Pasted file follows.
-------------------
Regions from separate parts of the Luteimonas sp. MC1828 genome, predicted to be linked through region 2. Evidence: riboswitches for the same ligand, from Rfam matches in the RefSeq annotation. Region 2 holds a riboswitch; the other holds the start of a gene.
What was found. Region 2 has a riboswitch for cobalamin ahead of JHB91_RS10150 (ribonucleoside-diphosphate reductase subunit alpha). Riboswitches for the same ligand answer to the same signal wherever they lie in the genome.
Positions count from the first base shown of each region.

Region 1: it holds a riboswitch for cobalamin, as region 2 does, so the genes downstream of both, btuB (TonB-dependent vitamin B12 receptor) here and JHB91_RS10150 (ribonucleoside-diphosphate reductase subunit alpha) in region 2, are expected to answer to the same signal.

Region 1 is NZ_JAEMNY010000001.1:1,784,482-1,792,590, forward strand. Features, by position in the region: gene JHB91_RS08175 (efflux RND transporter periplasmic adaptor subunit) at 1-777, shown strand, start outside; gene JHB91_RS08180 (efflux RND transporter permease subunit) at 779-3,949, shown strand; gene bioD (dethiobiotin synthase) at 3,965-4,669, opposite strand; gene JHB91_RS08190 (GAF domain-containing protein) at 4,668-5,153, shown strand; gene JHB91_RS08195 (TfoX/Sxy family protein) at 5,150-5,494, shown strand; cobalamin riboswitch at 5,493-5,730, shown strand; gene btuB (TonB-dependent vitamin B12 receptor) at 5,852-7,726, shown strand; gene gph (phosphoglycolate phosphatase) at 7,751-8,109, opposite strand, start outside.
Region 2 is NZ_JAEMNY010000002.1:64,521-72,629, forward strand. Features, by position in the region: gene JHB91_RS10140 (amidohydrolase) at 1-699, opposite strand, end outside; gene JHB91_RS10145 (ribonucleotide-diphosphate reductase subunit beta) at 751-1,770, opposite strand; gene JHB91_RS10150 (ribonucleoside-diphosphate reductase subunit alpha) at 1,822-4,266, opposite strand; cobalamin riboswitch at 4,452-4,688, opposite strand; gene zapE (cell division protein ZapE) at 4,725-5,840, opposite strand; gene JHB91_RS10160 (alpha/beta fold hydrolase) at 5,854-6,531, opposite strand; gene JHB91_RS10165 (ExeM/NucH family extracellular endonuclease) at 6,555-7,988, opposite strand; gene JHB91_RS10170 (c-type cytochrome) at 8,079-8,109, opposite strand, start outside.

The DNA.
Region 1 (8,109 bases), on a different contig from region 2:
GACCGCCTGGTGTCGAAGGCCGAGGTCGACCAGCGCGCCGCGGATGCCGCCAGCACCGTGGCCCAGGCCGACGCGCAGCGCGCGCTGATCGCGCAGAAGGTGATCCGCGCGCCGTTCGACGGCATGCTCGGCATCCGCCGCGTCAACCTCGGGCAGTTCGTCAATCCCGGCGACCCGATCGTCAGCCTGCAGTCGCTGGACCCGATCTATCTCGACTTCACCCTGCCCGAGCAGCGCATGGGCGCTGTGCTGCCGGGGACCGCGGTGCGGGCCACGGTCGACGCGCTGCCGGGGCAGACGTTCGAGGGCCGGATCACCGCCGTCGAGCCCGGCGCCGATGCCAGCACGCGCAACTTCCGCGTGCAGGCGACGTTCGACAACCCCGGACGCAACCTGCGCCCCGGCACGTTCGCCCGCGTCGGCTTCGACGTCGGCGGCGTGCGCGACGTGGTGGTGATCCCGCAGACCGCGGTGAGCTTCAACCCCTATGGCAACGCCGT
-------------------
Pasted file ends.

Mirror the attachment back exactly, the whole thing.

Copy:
Regions from separate parts of the Luteimonas sp. MC1828 genome, predicted to be linked through region 2. Evidence: riboswitches for the same ligand, from Rfam matches in the RefSeq annotation. Region 2 holds a riboswitch; the other holds the start of a gene.
What was found. Region 2 has a riboswitch for cobalamin ahead of JHB91_RS10150 (ribonucleoside-diphosphate reductase subunit alpha). Riboswitches for the same ligand answer to the same signal wherever they lie in the genome.
Positions count from the first base shown of each region.

Region 1: it holds a riboswitch for cobalamin, as region 2 does, so the genes downstream of both, btuB (TonB-dependent vitamin B12 receptor) here and JHB91_RS10150 (ribonucleoside-diphosphate reductase subunit alpha) in region 2, are expected to answer to the same signal.

Region 1 is NZ_JAEMNY010000001.1:1,784,482-1,792,590, forward strand. Features, by position in the region: gene JHB91_RS08175 (efflux RND transporter periplasmic adaptor subunit) at 1-777, shown strand, start outside; gene JHB91_RS08180 (efflux RND transporter permease subunit) at 779-3,949, shown strand; gene bioD (dethiobiotin synthase) at 3,965-4,669, opposite strand; gene JHB91_RS08190 (GAF domain-containing protein) at 4,668-5,153, shown strand; gene JHB91_RS08195 (TfoX/Sxy family protein) at 5,150-5,494, shown strand; cobalamin riboswitch at 5,493-5,730, shown strand; gene btuB (TonB-dependent vitamin B12 receptor) at 5,852-7,726, shown strand; gene gph (phosphoglycolate phosphatase) at 7,751-8,109, opposite strand, start outside.
Region 2 is NZ_JAEMNY010000002.1:64,521-72,629, forward strand. Features, by position in the region: gene JHB91_RS10140 (amidohydrolase) at 1-699, opposite strand, end outside; gene JHB91_RS10145 (ribonucleotide-diphosphate reductase subunit beta) at 751-1,770, opposite strand; gene JHB91_RS10150 (ribonucleoside-diphosphate reductase subunit alpha) at 1,822-4,266, opposite strand; cobalamin riboswitch at 4,452-4,688, opposite strand; gene zapE (cell division protein ZapE) at 4,725-5,840, opposite strand; gene JHB91_RS10160 (alpha/beta fold hydrolase) at 5,854-6,531, opposite strand; gene JHB91_RS10165 (ExeM/NucH family extracellular endonuclease) at 6,555-7,988, opposite strand; gene JHB91_RS10170 (c-type cytochrome) at 8,079-8,109, opposite strand, start outside.

The DNA.
Region 1 (8,109 bases), on a different contig from region 2:
GACCGCCTGGTGTCGAAGGCCGAGGTCGACCAGCGCGCCGCGGATGCCGCCAGCACCGTGGCCCAGGCCGACGCGCAGCGCGCGCTGATCGCGCAGAAGGTGATCCGCGCGCCGTTCGACGGCATGCTCGGCATCCGCCGCGTCAACCTCGGGCAGTTCGTCAATCCCGGCGACCCGATCGTCAGCCTGCAGTCGCTGGACCCGATCTATCTCGACTTCACCCTGCCCGAGCAGCGCATGGGCGCTGTGCTGCCGGGGACCGCGGTGCGGGCCACGGTCGACGCGCTGCCGGGGCAGACGTTCGAGGGCCGGATCACCGCCGTCGAGCCCGGCGCCGATGCCAGCACGCGCAACTTCCGCGTGCAGGCGACGTTCGACAACCCCGGACGCAACCTGCGCCCCGGCACGTTCGCCCGCGTCGGCTTCGACGTCGGCGGCGTGCGCGACGTGGTGGTGATCCCGCAGACCGCGGTGAGCTTCAACCCCTATGGCAACGCCGT